While there is no Ebola outbreak in the United States and health officials have said there is little reason for the general public to be concerned, the fact remains that some Americans are scared.
Just look at the passenger spotted at Washington Dulles International Airport wearing a plastic body suit.
Then there was this doctor who last month donned similar gear to make a statement about his own international travel and a lack of checks at the airport.
Dr. Gil Mobley, a Missouri doctor, checks in to board a plane at Hartsfield-Jackson Atlanta International Airport while dressed in full protection gear, Oct. 2, 2014. He was protesting what he called mismanagement of the Ebola crisis by the Centers for Disease Control and Prevention. (AP/Atlanta Journal-Constitution, John Spink)
"We here in health intelligence have seen the broadest spectrum of behavior that you can possibly imagine," Katherine Harmon, director of health intelligence at iJET International, an operational risk management company, told TheBlaze. "We look for that kind of thing and what people are doing and what people are not doing in terms of diseases. Whenever you get these sort of anomalies — I’d call this an anomaly because who would think Ebola would pop up in America — it throws people for a loop."
If you truly are concerned about protecting yourself from Ebola because you feel there is a risk, there are some things you probably shouldn't do, but some practical things you could consider for your own peace of mind.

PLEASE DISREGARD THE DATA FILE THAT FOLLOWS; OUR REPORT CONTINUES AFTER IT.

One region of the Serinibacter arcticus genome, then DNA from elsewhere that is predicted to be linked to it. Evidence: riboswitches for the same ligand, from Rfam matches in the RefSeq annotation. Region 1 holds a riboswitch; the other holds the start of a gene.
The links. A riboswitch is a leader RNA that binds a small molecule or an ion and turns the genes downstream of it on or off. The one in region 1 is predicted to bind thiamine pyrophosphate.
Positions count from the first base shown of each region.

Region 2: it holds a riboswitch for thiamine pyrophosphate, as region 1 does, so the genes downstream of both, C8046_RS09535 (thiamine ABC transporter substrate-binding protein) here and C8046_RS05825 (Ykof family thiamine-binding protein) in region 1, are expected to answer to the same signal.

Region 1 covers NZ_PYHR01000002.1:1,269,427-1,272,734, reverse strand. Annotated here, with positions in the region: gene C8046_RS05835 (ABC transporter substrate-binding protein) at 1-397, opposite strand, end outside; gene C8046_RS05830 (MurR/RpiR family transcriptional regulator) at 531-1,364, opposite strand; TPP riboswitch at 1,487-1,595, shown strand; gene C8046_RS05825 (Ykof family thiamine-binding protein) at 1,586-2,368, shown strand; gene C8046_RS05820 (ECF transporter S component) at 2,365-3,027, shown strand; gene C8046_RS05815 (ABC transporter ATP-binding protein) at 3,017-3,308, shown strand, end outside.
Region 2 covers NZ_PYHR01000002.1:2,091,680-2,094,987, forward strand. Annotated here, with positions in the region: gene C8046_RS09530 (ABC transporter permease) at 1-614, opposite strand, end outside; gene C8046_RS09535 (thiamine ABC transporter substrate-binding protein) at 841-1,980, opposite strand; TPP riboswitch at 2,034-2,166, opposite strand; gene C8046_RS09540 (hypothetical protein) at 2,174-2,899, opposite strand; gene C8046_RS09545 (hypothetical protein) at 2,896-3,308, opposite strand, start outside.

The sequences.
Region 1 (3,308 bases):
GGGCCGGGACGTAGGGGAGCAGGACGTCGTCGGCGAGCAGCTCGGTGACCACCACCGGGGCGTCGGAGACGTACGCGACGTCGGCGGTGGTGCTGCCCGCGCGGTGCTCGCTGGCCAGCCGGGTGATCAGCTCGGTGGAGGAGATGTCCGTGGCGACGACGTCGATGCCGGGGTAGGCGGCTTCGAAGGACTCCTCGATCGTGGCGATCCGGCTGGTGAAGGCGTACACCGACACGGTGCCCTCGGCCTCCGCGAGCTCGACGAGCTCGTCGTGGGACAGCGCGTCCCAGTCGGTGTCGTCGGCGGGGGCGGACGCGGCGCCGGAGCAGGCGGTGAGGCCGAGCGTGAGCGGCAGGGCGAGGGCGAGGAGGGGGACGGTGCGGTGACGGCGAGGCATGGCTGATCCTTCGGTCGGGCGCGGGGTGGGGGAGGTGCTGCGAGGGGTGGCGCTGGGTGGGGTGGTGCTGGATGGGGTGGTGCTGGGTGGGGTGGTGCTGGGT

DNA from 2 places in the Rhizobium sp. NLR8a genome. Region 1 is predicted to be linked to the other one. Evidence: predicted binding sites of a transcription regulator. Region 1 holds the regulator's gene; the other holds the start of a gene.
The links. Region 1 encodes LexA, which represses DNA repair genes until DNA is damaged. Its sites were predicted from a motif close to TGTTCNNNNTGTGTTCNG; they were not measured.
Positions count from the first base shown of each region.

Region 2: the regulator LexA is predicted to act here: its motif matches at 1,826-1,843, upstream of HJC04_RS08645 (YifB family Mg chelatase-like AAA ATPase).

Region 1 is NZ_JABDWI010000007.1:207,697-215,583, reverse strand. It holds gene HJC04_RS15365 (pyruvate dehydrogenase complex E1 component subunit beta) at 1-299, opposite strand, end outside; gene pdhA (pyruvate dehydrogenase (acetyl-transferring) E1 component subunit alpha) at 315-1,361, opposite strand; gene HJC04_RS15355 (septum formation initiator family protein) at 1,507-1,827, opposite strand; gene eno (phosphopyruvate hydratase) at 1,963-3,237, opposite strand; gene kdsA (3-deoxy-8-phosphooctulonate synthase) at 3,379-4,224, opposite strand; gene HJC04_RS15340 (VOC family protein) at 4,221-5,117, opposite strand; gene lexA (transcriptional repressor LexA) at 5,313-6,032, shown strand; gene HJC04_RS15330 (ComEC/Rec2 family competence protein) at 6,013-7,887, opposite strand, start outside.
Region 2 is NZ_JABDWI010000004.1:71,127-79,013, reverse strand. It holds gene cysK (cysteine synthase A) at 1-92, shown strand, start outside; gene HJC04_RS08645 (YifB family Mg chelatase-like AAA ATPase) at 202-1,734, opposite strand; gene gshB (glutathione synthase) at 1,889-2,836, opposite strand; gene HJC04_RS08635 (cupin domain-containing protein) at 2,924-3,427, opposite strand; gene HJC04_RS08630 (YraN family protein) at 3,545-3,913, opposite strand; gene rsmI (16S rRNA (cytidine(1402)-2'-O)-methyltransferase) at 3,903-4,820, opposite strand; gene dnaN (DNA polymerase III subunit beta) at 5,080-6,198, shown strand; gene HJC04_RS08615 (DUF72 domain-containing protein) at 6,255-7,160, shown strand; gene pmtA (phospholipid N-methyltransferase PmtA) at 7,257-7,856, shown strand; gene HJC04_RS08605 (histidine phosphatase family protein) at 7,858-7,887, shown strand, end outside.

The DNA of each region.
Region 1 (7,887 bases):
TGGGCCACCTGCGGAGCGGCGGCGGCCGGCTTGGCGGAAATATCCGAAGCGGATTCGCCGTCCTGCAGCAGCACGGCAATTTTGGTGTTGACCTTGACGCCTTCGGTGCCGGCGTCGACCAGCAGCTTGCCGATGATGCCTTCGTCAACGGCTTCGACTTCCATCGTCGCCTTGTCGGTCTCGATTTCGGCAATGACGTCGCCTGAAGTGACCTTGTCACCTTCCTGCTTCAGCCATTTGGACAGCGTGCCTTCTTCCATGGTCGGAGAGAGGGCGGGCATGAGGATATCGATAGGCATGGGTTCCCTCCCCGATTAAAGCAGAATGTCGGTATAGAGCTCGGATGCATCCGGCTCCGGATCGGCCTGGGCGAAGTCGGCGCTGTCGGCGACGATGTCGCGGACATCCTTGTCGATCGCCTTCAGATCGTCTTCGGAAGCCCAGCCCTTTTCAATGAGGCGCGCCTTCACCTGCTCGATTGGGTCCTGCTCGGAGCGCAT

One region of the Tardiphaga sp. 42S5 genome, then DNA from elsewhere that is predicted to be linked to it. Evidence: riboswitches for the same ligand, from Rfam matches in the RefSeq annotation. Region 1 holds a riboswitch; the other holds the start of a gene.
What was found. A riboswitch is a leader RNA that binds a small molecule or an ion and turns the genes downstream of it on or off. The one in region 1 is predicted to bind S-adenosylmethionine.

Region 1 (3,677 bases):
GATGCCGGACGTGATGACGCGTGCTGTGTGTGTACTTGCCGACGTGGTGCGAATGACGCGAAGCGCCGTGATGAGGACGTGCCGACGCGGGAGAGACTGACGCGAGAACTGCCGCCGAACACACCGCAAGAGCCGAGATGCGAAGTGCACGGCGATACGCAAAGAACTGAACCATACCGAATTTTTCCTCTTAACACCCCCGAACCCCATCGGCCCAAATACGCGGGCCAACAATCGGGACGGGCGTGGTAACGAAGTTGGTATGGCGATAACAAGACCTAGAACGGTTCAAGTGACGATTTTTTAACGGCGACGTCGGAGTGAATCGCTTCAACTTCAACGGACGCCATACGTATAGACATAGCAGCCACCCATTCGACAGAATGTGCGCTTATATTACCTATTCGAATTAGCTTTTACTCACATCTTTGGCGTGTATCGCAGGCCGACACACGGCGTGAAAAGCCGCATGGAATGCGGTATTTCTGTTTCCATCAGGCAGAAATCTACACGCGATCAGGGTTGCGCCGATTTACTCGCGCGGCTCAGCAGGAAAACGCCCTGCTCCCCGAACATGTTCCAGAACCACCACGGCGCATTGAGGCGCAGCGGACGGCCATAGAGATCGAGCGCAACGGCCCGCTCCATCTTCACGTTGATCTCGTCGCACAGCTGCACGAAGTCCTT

Things That are NOT Practical
"People get frightened and when they get frightened, they react irrationally," Harmon said.
1. Don't go buy a hazmat suit.
While you might think that a trip to Home Depot for a painter's suit, a set of goggles, gloves and a sawdust mask is in order, these items will not protect you from the virus should you somehow come into contact with infected bodily fluids. The personal protective equipment worn by medical professions is of a specific quality and grade. There are also very specific ways that PPEs must be put on and taken off to be considered effective. PPEs are only recommended for those in health care settings who are serving patients infected with or suspected to have Ebola.